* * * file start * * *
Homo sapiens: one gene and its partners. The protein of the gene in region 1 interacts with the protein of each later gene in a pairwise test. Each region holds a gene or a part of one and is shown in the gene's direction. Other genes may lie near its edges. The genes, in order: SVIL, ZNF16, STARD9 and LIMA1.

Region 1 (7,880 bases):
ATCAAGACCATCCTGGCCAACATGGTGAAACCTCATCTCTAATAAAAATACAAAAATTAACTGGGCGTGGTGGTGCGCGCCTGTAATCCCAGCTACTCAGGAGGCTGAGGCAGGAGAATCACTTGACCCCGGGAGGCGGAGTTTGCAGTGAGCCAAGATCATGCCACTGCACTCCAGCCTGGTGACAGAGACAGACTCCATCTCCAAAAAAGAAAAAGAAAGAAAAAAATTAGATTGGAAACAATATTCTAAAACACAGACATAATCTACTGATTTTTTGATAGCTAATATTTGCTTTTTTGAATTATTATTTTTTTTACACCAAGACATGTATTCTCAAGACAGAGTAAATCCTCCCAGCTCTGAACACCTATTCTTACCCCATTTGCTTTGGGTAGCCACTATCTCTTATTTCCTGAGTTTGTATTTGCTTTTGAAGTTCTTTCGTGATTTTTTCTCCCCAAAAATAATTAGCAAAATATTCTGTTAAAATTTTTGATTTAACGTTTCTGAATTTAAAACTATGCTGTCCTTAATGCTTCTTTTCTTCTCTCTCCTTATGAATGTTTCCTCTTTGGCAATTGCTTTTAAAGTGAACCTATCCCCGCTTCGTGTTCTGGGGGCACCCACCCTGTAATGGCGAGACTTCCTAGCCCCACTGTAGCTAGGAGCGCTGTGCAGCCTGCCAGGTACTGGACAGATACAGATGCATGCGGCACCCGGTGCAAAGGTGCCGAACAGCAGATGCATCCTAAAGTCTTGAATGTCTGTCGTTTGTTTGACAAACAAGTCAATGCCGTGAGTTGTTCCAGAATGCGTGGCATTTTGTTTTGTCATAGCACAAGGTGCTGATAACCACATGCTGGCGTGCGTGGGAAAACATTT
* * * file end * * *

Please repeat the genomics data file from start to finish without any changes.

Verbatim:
Homo sapiens: one gene and its partners. The protein of the gene in region 1 interacts with the protein of each later gene in a pairwise test. Each region holds a gene or a part of one and is shown in the gene's direction. Other genes may lie near its edges. The genes, in order: SVIL, ZNF16, STARD9 and LIMA1.

Region 1 (7,880 bases):
ATCAAGACCATCCTGGCCAACATGGTGAAACCTCATCTCTAATAAAAATACAAAAATTAACTGGGCGTGGTGGTGCGCGCCTGTAATCCCAGCTACTCAGGAGGCTGAGGCAGGAGAATCACTTGACCCCGGGAGGCGGAGTTTGCAGTGAGCCAAGATCATGCCACTGCACTCCAGCCTGGTGACAGAGACAGACTCCATCTCCAAAAAAGAAAAAGAAAGAAAAAAATTAGATTGGAAACAATATTCTAAAACACAGACATAATCTACTGATTTTTTGATAGCTAATATTTGCTTTTTTGAATTATTATTTTTTTTACACCAAGACATGTATTCTCAAGACAGAGTAAATCCTCCCAGCTCTGAACACCTATTCTTACCCCATTTGCTTTGGGTAGCCACTATCTCTTATTTCCTGAGTTTGTATTTGCTTTTGAAGTTCTTTCGTGATTTTTTCTCCCCAAAAATAATTAGCAAAATATTCTGTTAAAATTTTTGATTTAACGTTTCTGAATTTAAAACTATGCTGTCCTTAATGCTTCTTTTCTTCTCTCTCCTTATGAATGTTTCCTCTTTGGCAATTGCTTTTAAAGTGAACCTATCCCCGCTTCGTGTTCTGGGGGCACCCACCCTGTAATGGCGAGACTTCCTAGCCCCACTGTAGCTAGGAGCGCTGTGCAGCCTGCCAGGTACTGGACAGATACAGATGCATGCGGCACCCGGTGCAAAGGTGCCGAACAGCAGATGCATCCTAAAGTCTTGAATGTCTGTCGTTTGTTTGACAAACAAGTCAATGCCGTGAGTTGTTCCAGAATGCGTGGCATTTTGTTTTGTCATAGCACAAGGTGCTGATAACCACATGCTGGCGTGCGTGGGAAAACATTT